ACoPla: a Multiagent Simulator to Study Individual Strategies in Dynamic Situations

  • Ana Cristina Bicharra Garcia
    Universidade Federal do Estado do Rio de Janeiro cristina.bicharra[at]
  • Adriana Santarosa Vivacqua
    Universidade Federal do Rio de Janeiro


One important issue in multi-agent systems is how to define agents’ interaction strategies in dynamic open environments. Generally, agents’ behaviors, such as being cooperative/altruistic or competitive/adversarial, are defined a priori by their creators. However, this is a weak premise when considering interaction among anonymous self-interested agents. Whenever agents meet, there is always a decision to be made: what is the best group interaction strategy? We argue that the answer depends on the amount of information required to make a decision and on the deadline proximity for accomplishing the task in hand. In certain situations, it is to the agents’ advantage to exchange information with others, while in other situations there are no incentives for them to spend time doing so. Understanding effective behaviors according to the decision- making scenario is still an open issue in multi-agent systems. In this paper, we present a multi-agent simulator (ACoPla) to understand the correlations between agents’ interaction strategy, decision-making context and successful task accomplishment rate. Additionally, we develop a case study in the domain of site evacuation to exemplify our findings. Through this study, we detect the types of conditions under which cooperation becomes the preferred strategy, as the environment changes.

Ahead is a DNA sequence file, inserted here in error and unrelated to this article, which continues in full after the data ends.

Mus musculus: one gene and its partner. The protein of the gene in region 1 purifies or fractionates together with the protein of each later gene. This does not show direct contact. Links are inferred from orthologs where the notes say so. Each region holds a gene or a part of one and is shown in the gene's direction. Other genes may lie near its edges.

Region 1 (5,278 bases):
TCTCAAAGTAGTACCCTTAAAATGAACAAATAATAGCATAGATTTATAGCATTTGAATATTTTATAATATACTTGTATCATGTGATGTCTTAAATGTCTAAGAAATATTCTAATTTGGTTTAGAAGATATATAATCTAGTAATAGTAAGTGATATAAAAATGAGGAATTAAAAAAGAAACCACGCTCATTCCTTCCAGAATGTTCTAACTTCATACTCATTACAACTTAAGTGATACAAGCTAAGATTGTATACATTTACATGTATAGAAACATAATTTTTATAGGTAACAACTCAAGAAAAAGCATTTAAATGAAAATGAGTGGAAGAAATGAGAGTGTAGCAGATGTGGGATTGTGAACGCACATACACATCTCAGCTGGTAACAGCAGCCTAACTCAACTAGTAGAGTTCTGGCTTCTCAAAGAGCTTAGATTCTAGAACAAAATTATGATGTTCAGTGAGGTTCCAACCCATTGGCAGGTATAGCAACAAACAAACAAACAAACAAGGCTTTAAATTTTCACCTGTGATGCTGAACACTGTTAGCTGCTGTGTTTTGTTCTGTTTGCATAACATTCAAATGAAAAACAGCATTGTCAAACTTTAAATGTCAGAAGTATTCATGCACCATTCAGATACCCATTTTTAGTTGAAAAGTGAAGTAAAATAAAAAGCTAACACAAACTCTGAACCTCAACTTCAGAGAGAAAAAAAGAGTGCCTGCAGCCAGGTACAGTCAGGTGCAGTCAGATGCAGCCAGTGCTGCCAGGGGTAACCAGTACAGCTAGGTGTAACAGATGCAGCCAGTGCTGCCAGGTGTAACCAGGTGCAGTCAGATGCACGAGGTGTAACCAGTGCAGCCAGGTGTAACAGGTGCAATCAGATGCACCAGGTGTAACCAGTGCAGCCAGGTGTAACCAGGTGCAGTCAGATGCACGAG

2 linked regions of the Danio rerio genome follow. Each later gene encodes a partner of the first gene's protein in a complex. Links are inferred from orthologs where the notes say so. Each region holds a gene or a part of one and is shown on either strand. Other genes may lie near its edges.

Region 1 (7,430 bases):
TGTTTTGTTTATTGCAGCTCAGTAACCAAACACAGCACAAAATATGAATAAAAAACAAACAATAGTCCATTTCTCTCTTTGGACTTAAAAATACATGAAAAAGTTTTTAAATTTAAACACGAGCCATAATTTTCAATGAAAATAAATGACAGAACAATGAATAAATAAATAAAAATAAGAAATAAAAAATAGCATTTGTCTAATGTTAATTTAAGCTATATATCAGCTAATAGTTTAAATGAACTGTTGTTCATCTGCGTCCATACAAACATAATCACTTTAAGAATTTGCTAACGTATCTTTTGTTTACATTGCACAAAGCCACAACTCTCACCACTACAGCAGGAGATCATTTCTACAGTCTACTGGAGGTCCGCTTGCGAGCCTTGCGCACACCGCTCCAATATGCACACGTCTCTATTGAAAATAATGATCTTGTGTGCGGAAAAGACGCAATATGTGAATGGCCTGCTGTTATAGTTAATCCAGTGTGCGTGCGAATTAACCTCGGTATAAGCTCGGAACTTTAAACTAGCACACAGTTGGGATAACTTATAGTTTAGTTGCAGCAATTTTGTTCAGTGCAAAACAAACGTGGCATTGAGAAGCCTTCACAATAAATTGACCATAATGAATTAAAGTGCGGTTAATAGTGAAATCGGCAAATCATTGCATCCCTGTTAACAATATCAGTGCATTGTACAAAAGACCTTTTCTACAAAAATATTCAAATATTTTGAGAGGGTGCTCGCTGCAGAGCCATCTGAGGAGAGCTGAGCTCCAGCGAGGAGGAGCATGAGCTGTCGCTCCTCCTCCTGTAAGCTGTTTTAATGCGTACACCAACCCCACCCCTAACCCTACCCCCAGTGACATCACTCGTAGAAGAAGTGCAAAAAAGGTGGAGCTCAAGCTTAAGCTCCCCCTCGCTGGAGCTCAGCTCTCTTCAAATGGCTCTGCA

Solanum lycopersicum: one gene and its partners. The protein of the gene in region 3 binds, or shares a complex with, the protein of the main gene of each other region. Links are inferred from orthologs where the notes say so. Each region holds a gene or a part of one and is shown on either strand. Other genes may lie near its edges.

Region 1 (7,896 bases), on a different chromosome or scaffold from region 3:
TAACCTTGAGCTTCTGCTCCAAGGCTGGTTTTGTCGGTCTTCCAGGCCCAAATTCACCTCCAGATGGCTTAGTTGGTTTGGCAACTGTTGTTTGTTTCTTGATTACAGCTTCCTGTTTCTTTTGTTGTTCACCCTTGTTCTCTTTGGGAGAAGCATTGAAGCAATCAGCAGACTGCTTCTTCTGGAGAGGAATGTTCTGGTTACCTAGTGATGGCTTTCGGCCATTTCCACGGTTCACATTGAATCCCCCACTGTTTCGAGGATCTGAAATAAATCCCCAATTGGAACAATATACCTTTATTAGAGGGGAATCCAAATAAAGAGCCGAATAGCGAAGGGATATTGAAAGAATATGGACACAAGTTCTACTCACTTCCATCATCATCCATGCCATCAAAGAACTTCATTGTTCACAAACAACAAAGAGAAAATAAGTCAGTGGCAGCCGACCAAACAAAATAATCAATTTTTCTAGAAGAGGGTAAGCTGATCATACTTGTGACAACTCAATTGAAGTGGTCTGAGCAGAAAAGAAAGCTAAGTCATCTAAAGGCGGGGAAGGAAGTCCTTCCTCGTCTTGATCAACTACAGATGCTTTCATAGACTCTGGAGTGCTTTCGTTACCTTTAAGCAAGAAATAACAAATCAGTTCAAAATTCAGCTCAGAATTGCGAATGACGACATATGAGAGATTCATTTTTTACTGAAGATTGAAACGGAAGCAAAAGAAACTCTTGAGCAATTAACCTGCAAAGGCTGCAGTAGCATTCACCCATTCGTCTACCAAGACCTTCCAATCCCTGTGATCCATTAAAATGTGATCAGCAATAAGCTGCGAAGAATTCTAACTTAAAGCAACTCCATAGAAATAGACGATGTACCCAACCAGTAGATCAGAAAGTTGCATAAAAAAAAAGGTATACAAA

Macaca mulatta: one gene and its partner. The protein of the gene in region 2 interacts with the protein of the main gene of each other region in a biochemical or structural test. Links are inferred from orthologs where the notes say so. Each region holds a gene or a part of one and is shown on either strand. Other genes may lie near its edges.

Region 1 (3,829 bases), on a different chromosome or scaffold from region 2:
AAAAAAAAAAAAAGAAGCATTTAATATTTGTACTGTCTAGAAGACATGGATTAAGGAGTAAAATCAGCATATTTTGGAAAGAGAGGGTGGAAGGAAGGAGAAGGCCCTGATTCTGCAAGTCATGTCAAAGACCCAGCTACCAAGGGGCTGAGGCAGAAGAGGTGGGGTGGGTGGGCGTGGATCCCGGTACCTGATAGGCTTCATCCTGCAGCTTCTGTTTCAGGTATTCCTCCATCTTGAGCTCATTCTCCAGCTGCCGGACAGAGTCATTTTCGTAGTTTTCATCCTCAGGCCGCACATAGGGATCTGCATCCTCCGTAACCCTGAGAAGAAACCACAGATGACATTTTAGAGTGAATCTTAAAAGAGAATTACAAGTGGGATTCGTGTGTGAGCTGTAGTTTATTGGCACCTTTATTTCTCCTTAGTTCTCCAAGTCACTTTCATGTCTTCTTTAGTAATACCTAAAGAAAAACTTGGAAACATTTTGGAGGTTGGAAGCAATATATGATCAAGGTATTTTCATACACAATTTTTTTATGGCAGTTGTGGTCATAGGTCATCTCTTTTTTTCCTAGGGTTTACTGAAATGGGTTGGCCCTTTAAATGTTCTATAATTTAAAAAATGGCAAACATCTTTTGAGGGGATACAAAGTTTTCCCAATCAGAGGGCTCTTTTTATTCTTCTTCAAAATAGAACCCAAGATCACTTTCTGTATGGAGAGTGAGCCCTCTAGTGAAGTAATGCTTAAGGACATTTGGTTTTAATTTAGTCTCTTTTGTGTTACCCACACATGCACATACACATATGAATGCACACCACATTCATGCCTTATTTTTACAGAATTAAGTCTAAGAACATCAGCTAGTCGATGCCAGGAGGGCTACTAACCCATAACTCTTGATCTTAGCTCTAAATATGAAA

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Bicharra Garcia, A. C., & Vivacqua, A. S. (2018). ACoPla: a Multiagent Simulator to Study Individual Strategies in Dynamic Situations. ADCAIJ: Advances in Distributed Computing and Artificial Intelligence Journal, 7(2), 81–91.


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Author Biography

Ana Cristina Bicharra Garcia

Universidade Federal do Estado do Rio de Janeiro
I am a Full Professor at the Applied Informatics Department at the Federal University of the Sate of Rio de Janeiro, in Brazil. My background includes a PhD in Engineering, specialized in Artificial Intelligence, from the Stanford University (1987-1992), a research experience as a visiting scholar at Stanford (2002/2003) and MIT (2013/2014).I do research at the intersection of artificial intelligence and social computing, studying how computers can enhance human decision-making. I developed about 21 decision-support systems using machine learning, fuzzy logic, case-based reasoning, recommendation systems and ontology techniques.  I have a profound understanding of the specifics of real-world applications.I have over 200 publications (among journals, book chapters and conference papers), advised 8 PhD and 30 MSc students, founded and coordinated for over 20 years a research lab based on the technology I created during my PhD (ADDLabs) in which I coordinated 21 R&D projects funded by petroleum companies from 1994 till 2017. My approach is multi-disciplinary, and I am deeply committed to having a direct impact on solving real-world problems.